Every state has laws governing probate or the legal process that validates and distributes a will’s contents. For example, Arkansas law dictates that all estates with a total value exceeding $100,000, outstanding creditor debts, or active will contests, must go through probate.
Probate can be costly and time-consuming, but with careful planning, you can ensure that your heirs avoid this challenging step while they are grieving.
Are there exceptions to probate?
All Arkansas estates, regardless of size, must go through probate; however, heirs of estates totaling less than $100,000 may file a small estate affidavit to waive traditional probate if the estate is debt-free. Still, heirs must wait 45 days from the testator’s death to file.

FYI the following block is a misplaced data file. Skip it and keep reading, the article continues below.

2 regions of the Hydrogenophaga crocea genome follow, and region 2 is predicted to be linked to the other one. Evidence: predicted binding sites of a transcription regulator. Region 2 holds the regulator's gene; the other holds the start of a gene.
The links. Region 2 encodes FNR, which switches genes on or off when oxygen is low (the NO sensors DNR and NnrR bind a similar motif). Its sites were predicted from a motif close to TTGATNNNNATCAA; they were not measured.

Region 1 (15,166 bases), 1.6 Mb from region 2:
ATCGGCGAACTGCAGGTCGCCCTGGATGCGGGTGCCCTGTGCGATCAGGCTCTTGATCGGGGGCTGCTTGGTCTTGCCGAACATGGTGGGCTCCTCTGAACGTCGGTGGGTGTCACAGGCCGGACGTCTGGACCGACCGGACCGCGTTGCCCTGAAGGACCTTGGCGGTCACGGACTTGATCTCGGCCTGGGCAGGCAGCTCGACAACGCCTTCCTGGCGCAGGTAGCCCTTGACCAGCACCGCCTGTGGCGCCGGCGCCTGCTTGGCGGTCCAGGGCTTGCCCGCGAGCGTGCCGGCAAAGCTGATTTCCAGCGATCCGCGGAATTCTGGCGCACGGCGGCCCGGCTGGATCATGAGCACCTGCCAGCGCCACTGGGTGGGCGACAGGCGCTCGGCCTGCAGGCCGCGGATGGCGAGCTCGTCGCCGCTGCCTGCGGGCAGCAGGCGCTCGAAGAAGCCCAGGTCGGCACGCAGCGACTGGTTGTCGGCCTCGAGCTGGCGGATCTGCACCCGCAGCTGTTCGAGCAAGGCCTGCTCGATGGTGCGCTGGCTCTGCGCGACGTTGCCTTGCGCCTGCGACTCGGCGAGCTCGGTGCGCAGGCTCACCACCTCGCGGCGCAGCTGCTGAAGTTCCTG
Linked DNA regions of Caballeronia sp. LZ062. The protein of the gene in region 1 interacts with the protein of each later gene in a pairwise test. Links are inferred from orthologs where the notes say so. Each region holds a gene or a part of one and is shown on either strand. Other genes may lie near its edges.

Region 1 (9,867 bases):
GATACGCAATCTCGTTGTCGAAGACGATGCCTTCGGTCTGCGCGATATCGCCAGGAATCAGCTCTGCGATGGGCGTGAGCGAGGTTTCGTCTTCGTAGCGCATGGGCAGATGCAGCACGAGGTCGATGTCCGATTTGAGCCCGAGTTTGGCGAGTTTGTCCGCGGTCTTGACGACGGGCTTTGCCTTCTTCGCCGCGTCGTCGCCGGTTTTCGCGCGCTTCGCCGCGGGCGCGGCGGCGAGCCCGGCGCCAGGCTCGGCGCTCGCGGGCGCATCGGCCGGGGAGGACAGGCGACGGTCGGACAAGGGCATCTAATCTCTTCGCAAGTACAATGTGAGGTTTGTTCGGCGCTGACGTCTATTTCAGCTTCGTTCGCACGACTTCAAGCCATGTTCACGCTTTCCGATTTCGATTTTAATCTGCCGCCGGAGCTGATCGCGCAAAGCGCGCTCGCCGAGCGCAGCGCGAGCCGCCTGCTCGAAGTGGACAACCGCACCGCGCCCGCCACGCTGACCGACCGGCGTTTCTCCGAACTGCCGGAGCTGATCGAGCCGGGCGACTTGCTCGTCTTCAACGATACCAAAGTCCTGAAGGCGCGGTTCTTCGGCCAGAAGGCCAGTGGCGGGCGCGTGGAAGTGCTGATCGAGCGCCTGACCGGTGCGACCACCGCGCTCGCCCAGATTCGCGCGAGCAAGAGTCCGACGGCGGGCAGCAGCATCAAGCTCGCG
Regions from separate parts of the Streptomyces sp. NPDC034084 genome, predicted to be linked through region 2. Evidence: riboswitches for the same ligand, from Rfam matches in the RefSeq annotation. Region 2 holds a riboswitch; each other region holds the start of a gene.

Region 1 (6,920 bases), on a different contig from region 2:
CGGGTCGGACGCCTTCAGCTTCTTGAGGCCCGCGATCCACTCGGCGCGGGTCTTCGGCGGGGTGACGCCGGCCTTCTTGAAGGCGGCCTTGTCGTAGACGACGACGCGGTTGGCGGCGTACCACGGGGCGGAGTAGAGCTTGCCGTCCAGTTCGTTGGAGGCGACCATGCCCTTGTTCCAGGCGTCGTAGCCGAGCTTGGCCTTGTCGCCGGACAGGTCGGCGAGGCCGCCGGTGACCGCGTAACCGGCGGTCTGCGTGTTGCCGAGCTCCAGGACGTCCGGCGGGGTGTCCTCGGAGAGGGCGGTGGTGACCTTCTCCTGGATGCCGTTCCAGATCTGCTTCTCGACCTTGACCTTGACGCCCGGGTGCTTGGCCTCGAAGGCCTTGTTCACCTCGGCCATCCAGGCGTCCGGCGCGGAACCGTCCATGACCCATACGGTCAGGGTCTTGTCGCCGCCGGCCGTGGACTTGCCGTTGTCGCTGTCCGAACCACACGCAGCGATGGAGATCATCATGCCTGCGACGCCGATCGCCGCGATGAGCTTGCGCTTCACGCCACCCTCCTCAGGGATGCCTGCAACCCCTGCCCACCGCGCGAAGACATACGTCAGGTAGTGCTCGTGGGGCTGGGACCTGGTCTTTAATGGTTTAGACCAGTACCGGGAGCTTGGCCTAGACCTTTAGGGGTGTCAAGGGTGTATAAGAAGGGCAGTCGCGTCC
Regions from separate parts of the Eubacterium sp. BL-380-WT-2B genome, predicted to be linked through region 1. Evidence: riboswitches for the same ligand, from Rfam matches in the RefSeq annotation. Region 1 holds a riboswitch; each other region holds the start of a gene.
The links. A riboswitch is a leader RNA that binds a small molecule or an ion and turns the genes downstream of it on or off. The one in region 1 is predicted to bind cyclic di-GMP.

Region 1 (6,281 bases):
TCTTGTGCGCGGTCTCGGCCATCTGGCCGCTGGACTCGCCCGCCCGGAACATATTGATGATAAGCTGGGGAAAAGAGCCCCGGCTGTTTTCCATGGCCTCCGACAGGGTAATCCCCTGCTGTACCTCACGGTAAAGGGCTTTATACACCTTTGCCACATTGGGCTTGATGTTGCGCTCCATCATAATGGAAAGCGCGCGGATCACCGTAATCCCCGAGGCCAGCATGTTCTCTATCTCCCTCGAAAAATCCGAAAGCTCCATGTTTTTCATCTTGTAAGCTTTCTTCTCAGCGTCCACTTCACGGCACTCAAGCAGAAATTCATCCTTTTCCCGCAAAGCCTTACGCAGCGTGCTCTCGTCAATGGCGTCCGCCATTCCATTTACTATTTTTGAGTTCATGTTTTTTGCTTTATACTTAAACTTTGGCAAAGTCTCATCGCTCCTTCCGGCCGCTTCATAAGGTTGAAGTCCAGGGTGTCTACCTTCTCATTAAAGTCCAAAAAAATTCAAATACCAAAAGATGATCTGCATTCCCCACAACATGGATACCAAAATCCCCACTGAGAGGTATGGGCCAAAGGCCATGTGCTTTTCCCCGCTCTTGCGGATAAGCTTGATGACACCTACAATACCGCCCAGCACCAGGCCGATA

Are there specific estate-planning vehicles to help avoid probate?
Arkansas law permits various estate-planning measures that can help estates exceeding the state’s maximum threshold bypass probate. For example, individuals may transfer their assets into a living trust that separates them from assets that must go through probate. Then, upon the testator’s death, those separate trust assets are no longer subject to probate and can transfer directly to specific heirs or beneficiaries.
The spouse of a deceased person in Arkansas may also gain access to property such as a home or vehicle through “tenancy by the entirety” laws. Joint ownership gives a surviving spouse full and automatic legal claim to such property. Also, these laws prevent creditors from foreclosing on a home that carries a debt in the name of the deceased spouse only.
Finally, testators can arrange to pay or transfer holdings in bank or brokerage accounts to specific beneficiaries immediately after death.
You can help your family avoid struggling with the legal steps of settling your estate while mourning by creating a thoughtful estate plan while you are alive.